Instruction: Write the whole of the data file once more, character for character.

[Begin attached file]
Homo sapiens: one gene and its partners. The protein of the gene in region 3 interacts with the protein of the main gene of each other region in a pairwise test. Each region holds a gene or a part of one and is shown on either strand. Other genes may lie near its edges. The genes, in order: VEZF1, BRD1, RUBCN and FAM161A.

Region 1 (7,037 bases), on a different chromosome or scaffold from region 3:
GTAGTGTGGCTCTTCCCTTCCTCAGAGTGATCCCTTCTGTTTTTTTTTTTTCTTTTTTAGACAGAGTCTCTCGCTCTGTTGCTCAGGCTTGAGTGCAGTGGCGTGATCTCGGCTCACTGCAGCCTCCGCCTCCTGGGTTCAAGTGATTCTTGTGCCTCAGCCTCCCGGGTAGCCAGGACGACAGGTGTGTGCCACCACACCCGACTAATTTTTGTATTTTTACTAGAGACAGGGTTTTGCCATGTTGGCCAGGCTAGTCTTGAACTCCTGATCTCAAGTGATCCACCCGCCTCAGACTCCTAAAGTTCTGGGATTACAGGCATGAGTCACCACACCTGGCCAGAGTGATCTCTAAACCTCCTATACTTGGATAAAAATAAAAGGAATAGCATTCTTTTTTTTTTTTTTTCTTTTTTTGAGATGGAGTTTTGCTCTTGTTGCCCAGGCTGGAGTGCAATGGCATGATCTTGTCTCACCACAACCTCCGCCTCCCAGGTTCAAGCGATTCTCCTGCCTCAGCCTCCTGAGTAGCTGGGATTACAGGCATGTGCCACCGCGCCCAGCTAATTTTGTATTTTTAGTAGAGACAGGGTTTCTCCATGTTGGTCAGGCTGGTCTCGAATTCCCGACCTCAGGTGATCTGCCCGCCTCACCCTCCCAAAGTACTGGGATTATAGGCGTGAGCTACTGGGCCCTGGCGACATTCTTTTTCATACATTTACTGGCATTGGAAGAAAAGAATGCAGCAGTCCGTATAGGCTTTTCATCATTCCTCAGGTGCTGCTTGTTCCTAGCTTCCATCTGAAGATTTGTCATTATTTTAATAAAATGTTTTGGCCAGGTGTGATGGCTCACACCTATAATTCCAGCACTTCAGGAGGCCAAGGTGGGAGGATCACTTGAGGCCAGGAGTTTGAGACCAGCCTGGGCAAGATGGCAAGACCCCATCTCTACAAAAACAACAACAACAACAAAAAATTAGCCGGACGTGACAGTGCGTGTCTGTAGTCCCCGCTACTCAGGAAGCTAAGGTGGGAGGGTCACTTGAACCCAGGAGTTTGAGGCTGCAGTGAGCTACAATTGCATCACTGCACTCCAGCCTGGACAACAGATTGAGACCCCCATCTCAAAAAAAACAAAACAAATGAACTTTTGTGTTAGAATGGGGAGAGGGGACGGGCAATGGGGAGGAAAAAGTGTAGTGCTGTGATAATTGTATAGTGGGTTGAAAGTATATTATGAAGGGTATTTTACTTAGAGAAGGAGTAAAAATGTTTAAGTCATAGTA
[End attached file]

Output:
Homo sapiens: one gene and its partners. The protein of the gene in region 3 interacts with the protein of the main gene of each other region in a pairwise test. Each region holds a gene or a part of one and is shown on either strand. Other genes may lie near its edges. The genes, in order: VEZF1, BRD1, RUBCN and FAM161A.

Region 1 (7,037 bases), on a different chromosome or scaffold from region 3:
GTAGTGTGGCTCTTCCCTTCCTCAGAGTGATCCCTTCTGTTTTTTTTTTTTCTTTTTTAGACAGAGTCTCTCGCTCTGTTGCTCAGGCTTGAGTGCAGTGGCGTGATCTCGGCTCACTGCAGCCTCCGCCTCCTGGGTTCAAGTGATTCTTGTGCCTCAGCCTCCCGGGTAGCCAGGACGACAGGTGTGTGCCACCACACCCGACTAATTTTTGTATTTTTACTAGAGACAGGGTTTTGCCATGTTGGCCAGGCTAGTCTTGAACTCCTGATCTCAAGTGATCCACCCGCCTCAGACTCCTAAAGTTCTGGGATTACAGGCATGAGTCACCACACCTGGCCAGAGTGATCTCTAAACCTCCTATACTTGGATAAAAATAAAAGGAATAGCATTCTTTTTTTTTTTTTTTCTTTTTTTGAGATGGAGTTTTGCTCTTGTTGCCCAGGCTGGAGTGCAATGGCATGATCTTGTCTCACCACAACCTCCGCCTCCCAGGTTCAAGCGATTCTCCTGCCTCAGCCTCCTGAGTAGCTGGGATTACAGGCATGTGCCACCGCGCCCAGCTAATTTTGTATTTTTAGTAGAGACAGGGTTTCTCCATGTTGGTCAGGCTGGTCTCGAATTCCCGACCTCAGGTGATCTGCCCGCCTCACCCTCCCAAAGTACTGGGATTATAGGCGTGAGCTACTGGGCCCTGGCGACATTCTTTTTCATACATTTACTGGCATTGGAAGAAAAGAATGCAGCAGTCCGTATAGGCTTTTCATCATTCCTCAGGTGCTGCTTGTTCCTAGCTTCCATCTGAAGATTTGTCATTATTTTAATAAAATGTTTTGGCCAGGTGTGATGGCTCACACCTATAATTCCAGCACTTCAGGAGGCCAAGGTGGGAGGATCACTTGAGGCCAGGAGTTTGAGACCAGCCTGGGCAAGATGGCAAGACCCCATCTCTACAAAAACAACAACAACAACAAAAAATTAGCCGGACGTGACAGTGCGTGTCTGTAGTCCCCGCTACTCAGGAAGCTAAGGTGGGAGGGTCACTTGAACCCAGGAGTTTGAGGCTGCAGTGAGCTACAATTGCATCACTGCACTCCAGCCTGGACAACAGATTGAGACCCCCATCTCAAAAAAAACAAAACAAATGAACTTTTGTGTTAGAATGGGGAGAGGGGACGGGCAATGGGGAGGAAAAAGTGTAGTGCTGTGATAATTGTATAGTGGGTTGAAAGTATATTATGAAGGGTATTTTACTTAGAGAAGGAGTAAAAATGTTTAAGTCATAGTA